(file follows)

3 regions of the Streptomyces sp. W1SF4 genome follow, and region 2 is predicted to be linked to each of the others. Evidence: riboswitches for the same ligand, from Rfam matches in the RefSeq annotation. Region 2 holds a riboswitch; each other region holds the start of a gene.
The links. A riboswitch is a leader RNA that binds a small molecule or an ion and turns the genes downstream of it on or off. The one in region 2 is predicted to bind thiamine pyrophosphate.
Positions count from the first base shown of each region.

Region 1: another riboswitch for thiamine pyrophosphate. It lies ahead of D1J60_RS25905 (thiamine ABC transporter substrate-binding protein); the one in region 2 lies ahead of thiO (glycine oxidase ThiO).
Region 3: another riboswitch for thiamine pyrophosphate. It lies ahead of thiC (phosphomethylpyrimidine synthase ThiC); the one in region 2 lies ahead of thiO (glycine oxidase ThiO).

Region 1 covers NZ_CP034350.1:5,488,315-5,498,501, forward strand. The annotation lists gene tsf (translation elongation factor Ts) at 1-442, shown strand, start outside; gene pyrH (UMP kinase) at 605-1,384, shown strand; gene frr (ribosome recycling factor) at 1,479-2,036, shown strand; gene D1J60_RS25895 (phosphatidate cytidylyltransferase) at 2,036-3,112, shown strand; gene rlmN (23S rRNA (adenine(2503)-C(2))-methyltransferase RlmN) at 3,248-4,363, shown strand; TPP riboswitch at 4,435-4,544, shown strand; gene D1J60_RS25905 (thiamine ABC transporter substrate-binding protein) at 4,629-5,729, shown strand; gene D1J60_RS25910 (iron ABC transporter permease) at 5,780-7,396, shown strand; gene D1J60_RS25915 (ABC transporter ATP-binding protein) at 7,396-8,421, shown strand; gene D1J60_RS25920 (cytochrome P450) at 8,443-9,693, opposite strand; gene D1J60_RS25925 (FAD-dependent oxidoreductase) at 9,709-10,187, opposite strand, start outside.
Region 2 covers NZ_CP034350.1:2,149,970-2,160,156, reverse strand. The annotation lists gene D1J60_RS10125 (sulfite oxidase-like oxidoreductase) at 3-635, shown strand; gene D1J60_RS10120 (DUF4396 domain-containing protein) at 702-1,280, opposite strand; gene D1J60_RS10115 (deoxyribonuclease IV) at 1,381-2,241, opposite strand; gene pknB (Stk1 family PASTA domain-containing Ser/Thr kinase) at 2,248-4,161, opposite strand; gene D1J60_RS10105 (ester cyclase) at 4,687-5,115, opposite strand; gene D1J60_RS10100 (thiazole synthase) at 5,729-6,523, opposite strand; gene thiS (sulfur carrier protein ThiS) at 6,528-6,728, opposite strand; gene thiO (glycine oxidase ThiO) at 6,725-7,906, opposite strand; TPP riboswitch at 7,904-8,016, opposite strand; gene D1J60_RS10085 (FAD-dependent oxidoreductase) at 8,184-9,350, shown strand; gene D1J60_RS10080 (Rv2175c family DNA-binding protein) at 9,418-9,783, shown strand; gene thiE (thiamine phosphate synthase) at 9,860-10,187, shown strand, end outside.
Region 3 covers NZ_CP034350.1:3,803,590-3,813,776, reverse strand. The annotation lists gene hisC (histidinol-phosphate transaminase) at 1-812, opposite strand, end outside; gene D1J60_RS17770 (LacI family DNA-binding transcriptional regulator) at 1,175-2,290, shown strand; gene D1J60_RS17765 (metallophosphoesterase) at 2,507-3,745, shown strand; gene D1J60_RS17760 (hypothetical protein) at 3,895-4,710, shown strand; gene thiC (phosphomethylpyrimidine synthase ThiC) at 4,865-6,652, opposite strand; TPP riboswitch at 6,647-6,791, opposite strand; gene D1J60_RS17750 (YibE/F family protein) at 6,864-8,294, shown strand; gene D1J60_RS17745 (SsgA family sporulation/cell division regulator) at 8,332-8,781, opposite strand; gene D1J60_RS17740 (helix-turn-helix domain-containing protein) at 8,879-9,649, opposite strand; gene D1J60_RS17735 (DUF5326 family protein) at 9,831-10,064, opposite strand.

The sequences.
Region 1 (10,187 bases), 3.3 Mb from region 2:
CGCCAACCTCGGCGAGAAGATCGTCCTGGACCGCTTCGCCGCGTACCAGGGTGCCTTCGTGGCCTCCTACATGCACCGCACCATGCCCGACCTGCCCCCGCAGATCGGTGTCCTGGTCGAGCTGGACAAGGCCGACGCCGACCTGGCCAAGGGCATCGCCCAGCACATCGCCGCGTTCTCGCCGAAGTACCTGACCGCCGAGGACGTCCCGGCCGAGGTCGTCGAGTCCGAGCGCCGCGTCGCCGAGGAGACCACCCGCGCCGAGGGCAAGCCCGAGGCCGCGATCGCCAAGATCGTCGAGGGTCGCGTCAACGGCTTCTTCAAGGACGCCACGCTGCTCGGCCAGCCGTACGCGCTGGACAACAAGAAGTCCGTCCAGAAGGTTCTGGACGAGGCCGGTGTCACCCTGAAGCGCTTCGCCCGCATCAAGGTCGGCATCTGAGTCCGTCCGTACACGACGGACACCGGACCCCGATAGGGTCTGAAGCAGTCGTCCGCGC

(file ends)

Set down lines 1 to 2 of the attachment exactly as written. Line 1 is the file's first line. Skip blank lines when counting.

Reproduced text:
3 regions of the Streptomyces sp. W1SF4 genome follow, and region 2 is predicted to be linked to each of the others. Evidence: riboswitches for the same ligand, from Rfam matches in the RefSeq annotation. Region 2 holds a riboswitch; each other region holds the start of a gene.
The links. A riboswitch is a leader RNA that binds a small molecule or an ion and turns the genes downstream of it on or off. The one in region 2 is predicted to bind thiamine pyrophosphate.